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     Volume 7 Issue 40 | October 10, 2008 |

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Book Review

Are you really what you wear?

Lucy Beresford

Like money, clothes have real, symbolic and psychological value. Linda Grant understands these dimensions implicitly. Stitched beautifully into the fabric of her latest novel is an acute understanding of the role clothes play in reflecting identity and self-worth.

Sándor Kovacs, a refugee from Hungary, arrives in London in 1956 with just 'a mackintosh, a scarf and a leather satchel' - literally the clothes on his back. Over time he builds up a murky business empire as a landlord to immigrants from the West Indies, a career which eventually lands him in prison, sees him likened to the Kray twins and depicted in the media as the 'face of evil'.

The one image his niece Vivien has of him from her childhood is of his electric blue suit and suede shoes. Kept apart from this scandalous man by her hibernatory immigrant parents, Vivien's first present from him when she is in her early twenties is a green silk dress.

By this stage it's the late 1970s, the National Front is throwing its weight around, and Vivien changes her name to Miranda so that she can befriend her family's 'black sheep'. Gradually Sándor's stories about his early life act as a mirror, reflecting back to Vivien a stronger sense of herself.

Vivien's position highlights Grant's concern over how we validate ourselves. Is adopting the uniform of one particular gang (punks, skinheads, tango dancers) enough to forge our identity? For decades, British-born Vivien cannot get her bearings.

At university her eclectic wardrobe earns her an inaccurate reputation for self-possession. Clothes are Vivien's armour, hiding her insecurities. But if you judge only by the external (the well-cut suit, or the ill-fitting wig), who's to say your impressions are accurate?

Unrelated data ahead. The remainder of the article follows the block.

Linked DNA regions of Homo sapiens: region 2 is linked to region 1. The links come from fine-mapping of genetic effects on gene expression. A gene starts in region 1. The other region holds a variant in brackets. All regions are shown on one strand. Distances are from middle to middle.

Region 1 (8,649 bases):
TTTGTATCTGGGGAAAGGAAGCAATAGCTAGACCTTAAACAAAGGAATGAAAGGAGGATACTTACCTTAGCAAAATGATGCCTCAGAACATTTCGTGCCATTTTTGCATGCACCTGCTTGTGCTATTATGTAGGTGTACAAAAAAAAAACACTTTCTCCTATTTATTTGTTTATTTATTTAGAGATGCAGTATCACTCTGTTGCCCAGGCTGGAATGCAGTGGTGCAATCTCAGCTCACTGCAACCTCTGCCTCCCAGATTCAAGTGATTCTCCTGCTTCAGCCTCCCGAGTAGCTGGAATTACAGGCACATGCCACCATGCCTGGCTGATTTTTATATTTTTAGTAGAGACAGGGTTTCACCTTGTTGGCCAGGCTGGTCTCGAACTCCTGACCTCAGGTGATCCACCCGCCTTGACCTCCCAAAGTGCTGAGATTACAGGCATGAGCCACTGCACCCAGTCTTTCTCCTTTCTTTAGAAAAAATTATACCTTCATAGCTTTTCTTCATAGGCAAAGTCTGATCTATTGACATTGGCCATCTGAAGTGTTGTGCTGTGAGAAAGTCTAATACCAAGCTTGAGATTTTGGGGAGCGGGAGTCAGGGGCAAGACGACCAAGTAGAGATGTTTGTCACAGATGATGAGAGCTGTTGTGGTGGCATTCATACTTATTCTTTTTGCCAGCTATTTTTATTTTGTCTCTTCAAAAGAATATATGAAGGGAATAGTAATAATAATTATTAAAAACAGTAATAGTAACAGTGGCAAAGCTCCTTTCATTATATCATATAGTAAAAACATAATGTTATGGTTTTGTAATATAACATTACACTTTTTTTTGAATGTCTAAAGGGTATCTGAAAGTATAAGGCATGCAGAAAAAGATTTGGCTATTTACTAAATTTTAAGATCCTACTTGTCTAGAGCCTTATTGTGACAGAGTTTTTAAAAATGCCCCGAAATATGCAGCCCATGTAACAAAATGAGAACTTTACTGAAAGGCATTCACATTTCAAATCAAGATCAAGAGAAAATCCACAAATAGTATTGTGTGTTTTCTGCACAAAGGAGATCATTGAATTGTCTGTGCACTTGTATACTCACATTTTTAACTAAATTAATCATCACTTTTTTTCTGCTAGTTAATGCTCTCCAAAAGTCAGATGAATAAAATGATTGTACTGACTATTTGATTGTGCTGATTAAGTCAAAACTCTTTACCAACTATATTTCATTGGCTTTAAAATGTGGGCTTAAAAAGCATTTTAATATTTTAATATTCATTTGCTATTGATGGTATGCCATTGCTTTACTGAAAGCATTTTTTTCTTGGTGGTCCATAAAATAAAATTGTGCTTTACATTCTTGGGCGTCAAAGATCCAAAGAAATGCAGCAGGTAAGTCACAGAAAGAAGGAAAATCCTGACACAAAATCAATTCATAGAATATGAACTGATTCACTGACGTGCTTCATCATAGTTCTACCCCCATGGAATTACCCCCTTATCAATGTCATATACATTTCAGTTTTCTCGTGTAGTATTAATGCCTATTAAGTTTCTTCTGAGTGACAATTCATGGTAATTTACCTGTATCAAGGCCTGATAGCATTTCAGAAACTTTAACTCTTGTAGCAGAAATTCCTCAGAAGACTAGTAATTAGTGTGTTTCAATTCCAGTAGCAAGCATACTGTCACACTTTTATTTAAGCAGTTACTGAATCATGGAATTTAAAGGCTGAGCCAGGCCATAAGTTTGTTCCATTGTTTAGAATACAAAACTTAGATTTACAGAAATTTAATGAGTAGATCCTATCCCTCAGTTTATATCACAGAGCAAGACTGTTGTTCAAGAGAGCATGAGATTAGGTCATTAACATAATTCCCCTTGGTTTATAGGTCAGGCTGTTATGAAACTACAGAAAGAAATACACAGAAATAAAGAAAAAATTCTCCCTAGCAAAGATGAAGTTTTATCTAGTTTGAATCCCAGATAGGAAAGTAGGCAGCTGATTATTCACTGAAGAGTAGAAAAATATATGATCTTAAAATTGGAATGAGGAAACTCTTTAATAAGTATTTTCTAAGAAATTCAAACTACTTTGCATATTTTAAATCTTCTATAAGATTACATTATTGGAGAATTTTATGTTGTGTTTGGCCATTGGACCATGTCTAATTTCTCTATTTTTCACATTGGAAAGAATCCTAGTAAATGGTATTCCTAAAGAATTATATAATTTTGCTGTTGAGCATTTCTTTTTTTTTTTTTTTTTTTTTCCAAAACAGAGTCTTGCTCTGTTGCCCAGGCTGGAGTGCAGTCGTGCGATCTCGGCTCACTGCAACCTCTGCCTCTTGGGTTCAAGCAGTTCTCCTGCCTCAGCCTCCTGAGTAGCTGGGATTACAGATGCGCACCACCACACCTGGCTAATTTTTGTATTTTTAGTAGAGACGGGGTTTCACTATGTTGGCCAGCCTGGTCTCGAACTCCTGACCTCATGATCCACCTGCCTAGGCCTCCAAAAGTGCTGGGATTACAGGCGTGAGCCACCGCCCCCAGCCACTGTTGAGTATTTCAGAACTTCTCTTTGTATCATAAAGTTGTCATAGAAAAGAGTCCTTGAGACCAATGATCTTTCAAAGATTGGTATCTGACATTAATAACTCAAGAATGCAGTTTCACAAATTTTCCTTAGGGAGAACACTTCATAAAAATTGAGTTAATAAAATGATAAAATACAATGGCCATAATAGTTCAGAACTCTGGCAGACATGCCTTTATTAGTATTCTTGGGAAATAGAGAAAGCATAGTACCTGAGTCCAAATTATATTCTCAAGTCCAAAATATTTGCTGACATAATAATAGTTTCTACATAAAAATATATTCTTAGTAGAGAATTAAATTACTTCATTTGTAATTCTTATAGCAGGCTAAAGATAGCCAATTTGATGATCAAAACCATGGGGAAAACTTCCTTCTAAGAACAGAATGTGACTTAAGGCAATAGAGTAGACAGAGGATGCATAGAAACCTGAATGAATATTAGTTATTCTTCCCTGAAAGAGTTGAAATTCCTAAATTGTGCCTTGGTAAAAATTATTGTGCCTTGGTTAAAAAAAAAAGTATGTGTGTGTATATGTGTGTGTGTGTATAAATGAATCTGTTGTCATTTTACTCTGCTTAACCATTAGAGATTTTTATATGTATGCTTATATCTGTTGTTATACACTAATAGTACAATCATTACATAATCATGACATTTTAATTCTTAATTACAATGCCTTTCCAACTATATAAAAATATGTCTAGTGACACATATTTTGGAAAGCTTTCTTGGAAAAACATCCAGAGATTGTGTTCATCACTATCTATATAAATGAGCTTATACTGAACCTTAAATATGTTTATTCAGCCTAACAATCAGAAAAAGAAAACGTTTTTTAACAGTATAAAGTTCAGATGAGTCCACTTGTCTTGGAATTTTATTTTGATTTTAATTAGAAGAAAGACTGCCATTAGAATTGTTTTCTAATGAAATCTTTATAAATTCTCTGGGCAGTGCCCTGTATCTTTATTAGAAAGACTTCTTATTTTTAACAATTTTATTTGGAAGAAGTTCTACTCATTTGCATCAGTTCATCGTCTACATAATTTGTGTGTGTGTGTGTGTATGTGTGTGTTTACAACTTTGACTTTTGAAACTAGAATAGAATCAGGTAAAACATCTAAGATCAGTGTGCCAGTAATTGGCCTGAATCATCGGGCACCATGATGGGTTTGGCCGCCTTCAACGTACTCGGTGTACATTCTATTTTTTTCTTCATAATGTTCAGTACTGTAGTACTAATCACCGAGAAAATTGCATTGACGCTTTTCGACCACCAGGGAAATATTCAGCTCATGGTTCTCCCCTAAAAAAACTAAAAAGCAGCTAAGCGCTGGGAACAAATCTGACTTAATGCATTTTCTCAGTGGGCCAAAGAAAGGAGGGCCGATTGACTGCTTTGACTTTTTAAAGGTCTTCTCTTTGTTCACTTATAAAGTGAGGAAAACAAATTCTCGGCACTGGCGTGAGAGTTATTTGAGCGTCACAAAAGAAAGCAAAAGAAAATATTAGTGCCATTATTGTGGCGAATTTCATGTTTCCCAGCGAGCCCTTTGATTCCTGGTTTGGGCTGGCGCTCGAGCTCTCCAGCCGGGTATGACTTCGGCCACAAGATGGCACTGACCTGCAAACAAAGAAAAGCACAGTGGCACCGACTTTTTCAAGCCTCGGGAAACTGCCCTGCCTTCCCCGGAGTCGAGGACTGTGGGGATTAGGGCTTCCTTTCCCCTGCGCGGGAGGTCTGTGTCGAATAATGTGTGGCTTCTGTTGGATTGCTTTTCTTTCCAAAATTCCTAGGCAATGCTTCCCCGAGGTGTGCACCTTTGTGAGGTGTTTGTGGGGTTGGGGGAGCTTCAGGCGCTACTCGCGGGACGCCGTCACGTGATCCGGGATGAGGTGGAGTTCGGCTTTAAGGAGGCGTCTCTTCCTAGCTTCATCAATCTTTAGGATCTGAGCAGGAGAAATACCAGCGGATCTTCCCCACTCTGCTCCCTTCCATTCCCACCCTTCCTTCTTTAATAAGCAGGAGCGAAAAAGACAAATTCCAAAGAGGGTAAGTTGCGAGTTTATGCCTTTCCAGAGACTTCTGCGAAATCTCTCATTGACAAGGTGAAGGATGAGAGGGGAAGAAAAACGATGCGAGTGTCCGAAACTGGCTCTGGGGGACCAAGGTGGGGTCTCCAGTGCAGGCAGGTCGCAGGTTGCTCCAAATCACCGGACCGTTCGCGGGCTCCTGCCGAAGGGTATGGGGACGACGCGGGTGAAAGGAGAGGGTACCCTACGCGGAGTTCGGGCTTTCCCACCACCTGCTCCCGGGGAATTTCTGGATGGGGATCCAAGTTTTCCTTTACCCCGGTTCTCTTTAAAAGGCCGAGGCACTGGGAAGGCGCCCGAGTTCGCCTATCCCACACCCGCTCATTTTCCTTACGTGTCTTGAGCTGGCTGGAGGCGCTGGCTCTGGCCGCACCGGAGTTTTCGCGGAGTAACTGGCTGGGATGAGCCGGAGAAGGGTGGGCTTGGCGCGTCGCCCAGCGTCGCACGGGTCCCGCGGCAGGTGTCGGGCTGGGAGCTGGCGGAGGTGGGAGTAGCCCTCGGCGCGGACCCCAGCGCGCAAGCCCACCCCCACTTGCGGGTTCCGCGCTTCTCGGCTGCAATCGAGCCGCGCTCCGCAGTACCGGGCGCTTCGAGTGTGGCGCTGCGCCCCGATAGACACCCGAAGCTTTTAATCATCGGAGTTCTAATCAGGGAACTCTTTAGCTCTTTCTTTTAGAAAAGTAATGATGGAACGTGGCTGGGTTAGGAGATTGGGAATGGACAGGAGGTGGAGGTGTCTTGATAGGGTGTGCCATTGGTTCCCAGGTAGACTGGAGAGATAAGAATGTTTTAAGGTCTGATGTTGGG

And what if there are people out there, like Vivien's parents, who hide away and wish never to be seen? These are timely questions for Grant to be asking in this age of reality TV and its obsession with appearances.

Readers who are routinely tempted by the fashion pages of magazines will enjoy Grant's melting descriptions of a wrap dress or red snakeskin platform shoes. Her prose is careful, pointed: a drab brown waistcoat here, the creak of a leather jacket there - all we need to know about her characters and their attitude to life is told in what they wear.

Read on one level, then, her story is accessible, her characters neatly sketched. On a deeper level this is a coming-of-age story not only about insecure girls like Vivien, but about Britain in the 1970s, insecure about its evolving racial mix.

For a book to be publishable, Vivien tells Sándor, it must 'shed light on the human condition'. Grant's own particular beam reveals the way we acquire our sense of self from what gets reflected back to us, either in the mirror or in our relationships with others. She is as at home writing about the thrilling ripple of silk as she is charting social tensions.

So: Prada or Primark? Rather enticingly, Grant provides the best of both.

This review first appeared in The Telegraph.

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